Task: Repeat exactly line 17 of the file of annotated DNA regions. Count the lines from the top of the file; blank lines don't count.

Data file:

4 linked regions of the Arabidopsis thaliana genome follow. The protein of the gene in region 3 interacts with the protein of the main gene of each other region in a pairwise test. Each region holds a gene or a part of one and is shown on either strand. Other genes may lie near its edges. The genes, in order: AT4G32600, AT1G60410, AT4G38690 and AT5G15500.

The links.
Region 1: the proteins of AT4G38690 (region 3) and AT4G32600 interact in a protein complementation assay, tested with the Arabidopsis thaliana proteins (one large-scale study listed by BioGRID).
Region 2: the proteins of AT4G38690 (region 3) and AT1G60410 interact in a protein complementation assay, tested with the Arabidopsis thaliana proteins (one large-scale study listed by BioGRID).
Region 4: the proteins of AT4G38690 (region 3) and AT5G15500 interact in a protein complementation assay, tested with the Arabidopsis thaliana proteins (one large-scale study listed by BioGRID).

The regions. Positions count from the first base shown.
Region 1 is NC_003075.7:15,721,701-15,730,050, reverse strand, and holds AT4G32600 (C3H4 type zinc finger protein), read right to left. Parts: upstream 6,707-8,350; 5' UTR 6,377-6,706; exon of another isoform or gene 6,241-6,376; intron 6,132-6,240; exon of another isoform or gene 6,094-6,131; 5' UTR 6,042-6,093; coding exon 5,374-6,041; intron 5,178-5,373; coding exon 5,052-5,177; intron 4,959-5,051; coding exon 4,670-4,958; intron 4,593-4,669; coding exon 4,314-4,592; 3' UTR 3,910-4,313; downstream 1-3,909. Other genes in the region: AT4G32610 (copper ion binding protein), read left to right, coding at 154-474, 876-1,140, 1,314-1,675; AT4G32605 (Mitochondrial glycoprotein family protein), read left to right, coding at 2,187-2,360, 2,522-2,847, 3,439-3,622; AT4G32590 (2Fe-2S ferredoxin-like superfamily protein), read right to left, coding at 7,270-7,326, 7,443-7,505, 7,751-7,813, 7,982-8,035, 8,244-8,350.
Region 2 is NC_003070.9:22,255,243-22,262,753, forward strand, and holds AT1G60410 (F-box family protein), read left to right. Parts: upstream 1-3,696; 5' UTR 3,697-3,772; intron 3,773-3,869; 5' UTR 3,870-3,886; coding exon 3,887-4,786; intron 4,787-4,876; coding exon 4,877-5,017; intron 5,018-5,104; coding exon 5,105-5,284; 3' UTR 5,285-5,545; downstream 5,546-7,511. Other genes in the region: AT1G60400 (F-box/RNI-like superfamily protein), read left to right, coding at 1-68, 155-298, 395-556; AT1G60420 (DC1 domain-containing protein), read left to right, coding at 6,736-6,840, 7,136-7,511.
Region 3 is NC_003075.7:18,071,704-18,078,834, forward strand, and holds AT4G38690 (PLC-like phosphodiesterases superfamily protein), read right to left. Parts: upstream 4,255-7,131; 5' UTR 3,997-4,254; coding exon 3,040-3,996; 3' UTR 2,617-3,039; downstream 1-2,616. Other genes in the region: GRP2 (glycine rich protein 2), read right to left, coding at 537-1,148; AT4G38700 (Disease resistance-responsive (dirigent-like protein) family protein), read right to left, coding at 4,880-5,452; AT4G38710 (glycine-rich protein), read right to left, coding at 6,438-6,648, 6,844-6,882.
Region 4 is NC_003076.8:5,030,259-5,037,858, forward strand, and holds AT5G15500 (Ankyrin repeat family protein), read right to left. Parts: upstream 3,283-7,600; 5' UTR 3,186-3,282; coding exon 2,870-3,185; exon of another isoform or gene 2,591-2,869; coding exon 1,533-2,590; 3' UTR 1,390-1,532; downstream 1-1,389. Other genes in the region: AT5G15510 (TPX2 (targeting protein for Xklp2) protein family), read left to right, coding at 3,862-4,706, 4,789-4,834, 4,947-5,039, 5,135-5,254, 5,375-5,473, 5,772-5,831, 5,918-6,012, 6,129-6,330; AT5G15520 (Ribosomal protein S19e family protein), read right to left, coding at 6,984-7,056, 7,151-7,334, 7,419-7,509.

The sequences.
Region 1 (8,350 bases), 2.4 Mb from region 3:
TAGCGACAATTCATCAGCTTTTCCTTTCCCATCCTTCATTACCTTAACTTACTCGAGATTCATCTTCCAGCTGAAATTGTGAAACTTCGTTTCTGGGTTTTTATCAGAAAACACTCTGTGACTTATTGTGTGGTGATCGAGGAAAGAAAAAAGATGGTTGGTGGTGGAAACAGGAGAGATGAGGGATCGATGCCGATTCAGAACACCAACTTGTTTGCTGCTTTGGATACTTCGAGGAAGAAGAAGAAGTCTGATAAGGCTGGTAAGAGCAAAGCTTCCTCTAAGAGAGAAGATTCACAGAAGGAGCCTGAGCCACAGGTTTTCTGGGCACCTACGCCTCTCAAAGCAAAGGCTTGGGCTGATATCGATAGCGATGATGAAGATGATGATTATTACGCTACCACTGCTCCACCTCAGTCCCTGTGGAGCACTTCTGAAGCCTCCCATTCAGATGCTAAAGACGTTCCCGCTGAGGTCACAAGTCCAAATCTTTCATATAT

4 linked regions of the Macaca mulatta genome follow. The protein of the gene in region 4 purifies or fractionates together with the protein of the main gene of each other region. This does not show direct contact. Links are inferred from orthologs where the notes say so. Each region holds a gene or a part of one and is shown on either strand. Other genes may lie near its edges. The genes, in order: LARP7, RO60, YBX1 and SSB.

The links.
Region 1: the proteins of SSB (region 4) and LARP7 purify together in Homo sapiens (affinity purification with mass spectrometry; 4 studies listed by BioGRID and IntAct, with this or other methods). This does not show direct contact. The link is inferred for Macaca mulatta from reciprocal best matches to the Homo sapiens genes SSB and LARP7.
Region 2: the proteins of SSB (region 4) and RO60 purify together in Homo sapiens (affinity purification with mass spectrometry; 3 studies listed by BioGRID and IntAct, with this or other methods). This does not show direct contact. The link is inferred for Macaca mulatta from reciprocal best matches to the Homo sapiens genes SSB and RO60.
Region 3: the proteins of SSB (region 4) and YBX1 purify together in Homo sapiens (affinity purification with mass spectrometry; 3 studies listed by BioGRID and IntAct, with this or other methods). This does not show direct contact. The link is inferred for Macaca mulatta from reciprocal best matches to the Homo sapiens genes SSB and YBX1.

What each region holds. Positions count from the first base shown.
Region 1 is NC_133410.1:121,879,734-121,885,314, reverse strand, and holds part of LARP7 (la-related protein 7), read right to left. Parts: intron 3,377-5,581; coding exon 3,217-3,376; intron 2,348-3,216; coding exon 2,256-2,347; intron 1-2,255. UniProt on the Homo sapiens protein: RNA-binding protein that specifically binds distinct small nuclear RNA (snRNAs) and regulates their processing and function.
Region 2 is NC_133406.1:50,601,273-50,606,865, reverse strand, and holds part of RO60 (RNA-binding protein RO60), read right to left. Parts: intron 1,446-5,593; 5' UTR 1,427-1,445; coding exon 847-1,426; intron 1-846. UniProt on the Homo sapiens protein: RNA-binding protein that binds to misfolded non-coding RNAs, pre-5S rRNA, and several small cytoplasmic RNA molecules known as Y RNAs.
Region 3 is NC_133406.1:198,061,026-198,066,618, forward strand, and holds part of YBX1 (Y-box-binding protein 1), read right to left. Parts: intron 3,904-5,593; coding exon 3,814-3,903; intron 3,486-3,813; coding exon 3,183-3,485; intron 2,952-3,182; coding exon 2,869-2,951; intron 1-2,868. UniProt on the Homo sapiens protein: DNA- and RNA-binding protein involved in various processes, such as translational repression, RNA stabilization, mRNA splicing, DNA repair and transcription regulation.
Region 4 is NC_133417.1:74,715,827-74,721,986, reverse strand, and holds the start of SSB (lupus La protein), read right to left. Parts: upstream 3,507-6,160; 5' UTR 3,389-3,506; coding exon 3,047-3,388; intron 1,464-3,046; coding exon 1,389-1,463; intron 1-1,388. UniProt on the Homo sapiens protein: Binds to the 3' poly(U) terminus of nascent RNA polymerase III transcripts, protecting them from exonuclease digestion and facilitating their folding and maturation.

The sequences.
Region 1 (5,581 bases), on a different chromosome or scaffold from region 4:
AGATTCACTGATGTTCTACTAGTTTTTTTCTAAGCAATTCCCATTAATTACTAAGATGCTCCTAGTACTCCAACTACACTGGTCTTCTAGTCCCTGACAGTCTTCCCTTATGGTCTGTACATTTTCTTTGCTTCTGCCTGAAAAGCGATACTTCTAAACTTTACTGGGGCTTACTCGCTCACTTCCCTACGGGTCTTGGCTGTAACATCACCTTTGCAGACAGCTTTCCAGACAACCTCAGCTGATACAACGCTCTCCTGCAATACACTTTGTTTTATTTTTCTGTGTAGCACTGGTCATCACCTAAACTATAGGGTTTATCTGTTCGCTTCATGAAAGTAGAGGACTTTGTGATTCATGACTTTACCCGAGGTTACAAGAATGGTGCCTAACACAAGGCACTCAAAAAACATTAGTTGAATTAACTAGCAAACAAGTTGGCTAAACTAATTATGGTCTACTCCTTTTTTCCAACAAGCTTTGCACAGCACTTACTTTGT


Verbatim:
Region 2: the proteins of SSB (region 4) and RO60 purify together in Homo sapiens (affinity purification with mass spectrometry; 3 studies listed by BioGRID and IntAct, with this or other methods). This does not show direct contact. The link is inferred for Macaca mulatta from reciprocal best matches to the Homo sapiens genes SSB and RO60.